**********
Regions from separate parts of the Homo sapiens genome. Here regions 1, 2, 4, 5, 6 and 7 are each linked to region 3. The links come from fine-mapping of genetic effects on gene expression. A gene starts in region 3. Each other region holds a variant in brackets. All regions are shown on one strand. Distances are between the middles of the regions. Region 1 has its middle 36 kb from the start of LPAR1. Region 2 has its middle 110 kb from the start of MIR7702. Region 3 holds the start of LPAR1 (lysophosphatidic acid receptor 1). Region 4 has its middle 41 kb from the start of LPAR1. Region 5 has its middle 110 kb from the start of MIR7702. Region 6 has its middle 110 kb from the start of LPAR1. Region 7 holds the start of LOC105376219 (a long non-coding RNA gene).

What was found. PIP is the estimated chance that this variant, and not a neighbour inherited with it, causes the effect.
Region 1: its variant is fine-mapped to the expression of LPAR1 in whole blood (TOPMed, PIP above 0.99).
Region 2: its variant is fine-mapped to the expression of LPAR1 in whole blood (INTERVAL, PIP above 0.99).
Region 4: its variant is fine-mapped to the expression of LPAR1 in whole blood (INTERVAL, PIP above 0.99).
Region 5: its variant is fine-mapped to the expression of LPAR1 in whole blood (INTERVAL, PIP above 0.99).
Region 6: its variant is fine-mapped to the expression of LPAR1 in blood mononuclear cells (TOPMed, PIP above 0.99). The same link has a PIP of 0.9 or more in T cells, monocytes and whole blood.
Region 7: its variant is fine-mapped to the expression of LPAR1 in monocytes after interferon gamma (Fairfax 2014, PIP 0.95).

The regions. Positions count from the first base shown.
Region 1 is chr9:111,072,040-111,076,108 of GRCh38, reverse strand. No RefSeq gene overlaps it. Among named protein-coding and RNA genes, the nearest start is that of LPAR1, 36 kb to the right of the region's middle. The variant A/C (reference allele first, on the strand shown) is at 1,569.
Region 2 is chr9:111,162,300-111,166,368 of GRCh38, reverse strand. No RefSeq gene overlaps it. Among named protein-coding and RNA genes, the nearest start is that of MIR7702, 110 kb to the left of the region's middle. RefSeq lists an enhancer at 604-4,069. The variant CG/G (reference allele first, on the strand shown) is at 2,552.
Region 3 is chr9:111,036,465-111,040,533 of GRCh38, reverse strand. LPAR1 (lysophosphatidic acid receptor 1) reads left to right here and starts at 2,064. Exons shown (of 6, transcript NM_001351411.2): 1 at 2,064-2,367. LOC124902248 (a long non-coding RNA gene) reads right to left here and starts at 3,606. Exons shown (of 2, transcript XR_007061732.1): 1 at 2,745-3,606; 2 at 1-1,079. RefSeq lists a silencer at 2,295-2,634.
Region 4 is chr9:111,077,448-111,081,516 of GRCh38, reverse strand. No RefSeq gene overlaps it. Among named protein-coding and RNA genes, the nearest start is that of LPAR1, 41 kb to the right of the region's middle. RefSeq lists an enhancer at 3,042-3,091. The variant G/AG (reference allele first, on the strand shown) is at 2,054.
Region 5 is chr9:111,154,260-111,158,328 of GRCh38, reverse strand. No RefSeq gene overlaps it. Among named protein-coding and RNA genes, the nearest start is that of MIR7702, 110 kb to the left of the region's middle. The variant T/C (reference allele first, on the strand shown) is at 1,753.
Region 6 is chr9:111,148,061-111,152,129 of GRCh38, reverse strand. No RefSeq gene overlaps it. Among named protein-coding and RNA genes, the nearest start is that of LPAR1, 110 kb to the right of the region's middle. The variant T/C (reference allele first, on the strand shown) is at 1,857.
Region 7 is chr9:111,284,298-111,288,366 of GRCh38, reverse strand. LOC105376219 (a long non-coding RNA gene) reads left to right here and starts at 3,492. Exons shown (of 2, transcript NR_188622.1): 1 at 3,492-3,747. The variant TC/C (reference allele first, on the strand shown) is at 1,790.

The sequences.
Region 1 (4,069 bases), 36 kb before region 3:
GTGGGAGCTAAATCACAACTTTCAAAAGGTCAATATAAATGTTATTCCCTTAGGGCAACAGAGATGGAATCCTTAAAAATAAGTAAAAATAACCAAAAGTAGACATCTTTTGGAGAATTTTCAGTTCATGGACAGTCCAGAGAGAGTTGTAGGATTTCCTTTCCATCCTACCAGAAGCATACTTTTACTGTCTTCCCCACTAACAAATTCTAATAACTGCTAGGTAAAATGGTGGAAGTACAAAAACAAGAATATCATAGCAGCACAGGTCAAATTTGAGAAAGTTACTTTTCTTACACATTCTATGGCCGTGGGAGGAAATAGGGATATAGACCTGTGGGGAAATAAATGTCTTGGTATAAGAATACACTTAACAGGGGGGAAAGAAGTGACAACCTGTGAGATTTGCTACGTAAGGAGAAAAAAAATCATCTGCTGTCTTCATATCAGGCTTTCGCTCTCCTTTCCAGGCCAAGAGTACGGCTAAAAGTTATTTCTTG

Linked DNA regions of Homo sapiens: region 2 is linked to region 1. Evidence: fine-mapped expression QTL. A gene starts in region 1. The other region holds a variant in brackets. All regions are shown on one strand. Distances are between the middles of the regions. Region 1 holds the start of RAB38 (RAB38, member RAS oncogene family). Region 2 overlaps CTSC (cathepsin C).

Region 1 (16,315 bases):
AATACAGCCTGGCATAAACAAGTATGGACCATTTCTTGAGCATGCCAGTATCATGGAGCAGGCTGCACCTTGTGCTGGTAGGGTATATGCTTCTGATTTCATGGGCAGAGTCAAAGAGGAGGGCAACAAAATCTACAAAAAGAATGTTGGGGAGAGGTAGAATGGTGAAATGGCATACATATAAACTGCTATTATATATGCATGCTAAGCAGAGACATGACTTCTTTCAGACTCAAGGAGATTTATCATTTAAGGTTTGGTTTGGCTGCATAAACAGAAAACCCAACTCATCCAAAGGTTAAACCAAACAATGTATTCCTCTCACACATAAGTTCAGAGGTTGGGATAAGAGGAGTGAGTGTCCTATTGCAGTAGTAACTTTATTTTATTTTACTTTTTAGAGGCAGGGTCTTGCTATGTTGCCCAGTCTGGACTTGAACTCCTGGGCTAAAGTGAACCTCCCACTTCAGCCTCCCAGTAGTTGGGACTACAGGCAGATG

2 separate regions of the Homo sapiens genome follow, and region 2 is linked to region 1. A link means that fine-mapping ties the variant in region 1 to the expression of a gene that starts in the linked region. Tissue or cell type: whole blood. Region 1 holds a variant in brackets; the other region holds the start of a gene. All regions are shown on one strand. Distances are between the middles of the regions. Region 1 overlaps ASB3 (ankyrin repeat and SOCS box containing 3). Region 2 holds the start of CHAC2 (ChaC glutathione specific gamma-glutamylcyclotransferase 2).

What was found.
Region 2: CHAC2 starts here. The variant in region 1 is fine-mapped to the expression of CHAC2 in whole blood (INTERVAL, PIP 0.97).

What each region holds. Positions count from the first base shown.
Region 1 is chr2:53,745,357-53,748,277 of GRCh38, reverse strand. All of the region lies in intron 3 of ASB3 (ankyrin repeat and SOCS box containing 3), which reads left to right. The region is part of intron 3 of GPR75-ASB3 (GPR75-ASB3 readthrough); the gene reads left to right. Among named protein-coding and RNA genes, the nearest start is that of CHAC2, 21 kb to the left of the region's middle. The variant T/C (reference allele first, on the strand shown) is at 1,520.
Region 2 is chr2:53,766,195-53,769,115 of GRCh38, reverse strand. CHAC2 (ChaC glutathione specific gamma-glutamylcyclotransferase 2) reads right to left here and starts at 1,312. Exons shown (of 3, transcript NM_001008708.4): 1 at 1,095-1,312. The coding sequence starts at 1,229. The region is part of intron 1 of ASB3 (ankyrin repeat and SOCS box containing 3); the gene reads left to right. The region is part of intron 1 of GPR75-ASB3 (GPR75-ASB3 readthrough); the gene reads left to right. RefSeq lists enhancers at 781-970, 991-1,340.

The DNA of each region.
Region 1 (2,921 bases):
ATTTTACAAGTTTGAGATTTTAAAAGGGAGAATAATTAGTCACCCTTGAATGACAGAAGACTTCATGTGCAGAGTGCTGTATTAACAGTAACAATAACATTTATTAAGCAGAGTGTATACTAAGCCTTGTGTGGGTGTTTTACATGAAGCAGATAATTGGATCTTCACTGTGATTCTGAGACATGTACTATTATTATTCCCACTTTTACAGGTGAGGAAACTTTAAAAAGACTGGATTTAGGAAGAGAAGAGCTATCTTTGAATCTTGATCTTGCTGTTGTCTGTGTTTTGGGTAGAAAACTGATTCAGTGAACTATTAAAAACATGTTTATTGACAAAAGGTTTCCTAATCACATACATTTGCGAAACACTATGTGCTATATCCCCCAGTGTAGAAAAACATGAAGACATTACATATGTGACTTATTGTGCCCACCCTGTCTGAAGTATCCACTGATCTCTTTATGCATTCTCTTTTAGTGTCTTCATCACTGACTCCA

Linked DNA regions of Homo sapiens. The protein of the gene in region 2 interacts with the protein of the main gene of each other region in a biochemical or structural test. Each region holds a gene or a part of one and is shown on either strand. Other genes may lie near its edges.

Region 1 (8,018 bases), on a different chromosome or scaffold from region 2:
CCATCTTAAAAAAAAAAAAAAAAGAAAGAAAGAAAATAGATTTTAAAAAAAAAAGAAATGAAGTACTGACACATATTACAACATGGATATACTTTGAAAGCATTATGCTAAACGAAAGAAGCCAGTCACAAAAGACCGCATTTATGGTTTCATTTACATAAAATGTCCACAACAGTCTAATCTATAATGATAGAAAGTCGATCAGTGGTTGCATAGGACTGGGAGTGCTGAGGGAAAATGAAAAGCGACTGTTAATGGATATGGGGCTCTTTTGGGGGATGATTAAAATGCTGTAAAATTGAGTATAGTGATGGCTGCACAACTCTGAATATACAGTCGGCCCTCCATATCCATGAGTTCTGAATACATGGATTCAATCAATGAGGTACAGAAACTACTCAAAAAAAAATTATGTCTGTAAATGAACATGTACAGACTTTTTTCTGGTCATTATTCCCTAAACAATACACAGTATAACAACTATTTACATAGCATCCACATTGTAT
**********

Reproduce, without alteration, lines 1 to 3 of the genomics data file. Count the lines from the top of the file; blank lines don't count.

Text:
Regions from separate parts of the Homo sapiens genome. Here regions 1, 2, 4, 5, 6 and 7 are each linked to region 3. The links come from fine-mapping of genetic effects on gene expression. A gene starts in region 3. Each other region holds a variant in brackets. All regions are shown on one strand. Distances are between the middles of the regions. Region 1 has its middle 36 kb from the start of LPAR1. Region 2 has its middle 110 kb from the start of MIR7702. Region 3 holds the start of LPAR1 (lysophosphatidic acid receptor 1). Region 4 has its middle 41 kb from the start of LPAR1. Region 5 has its middle 110 kb from the start of MIR7702. Region 6 has its middle 110 kb from the start of LPAR1. Region 7 holds the start of LOC105376219 (a long non-coding RNA gene).

What was found. PIP is the estimated chance that this variant, and not a neighbour inherited with it, causes the effect.
Region 1: its variant is fine-mapped to the expression of LPAR1 in whole blood (TOPMed, PIP above 0.99).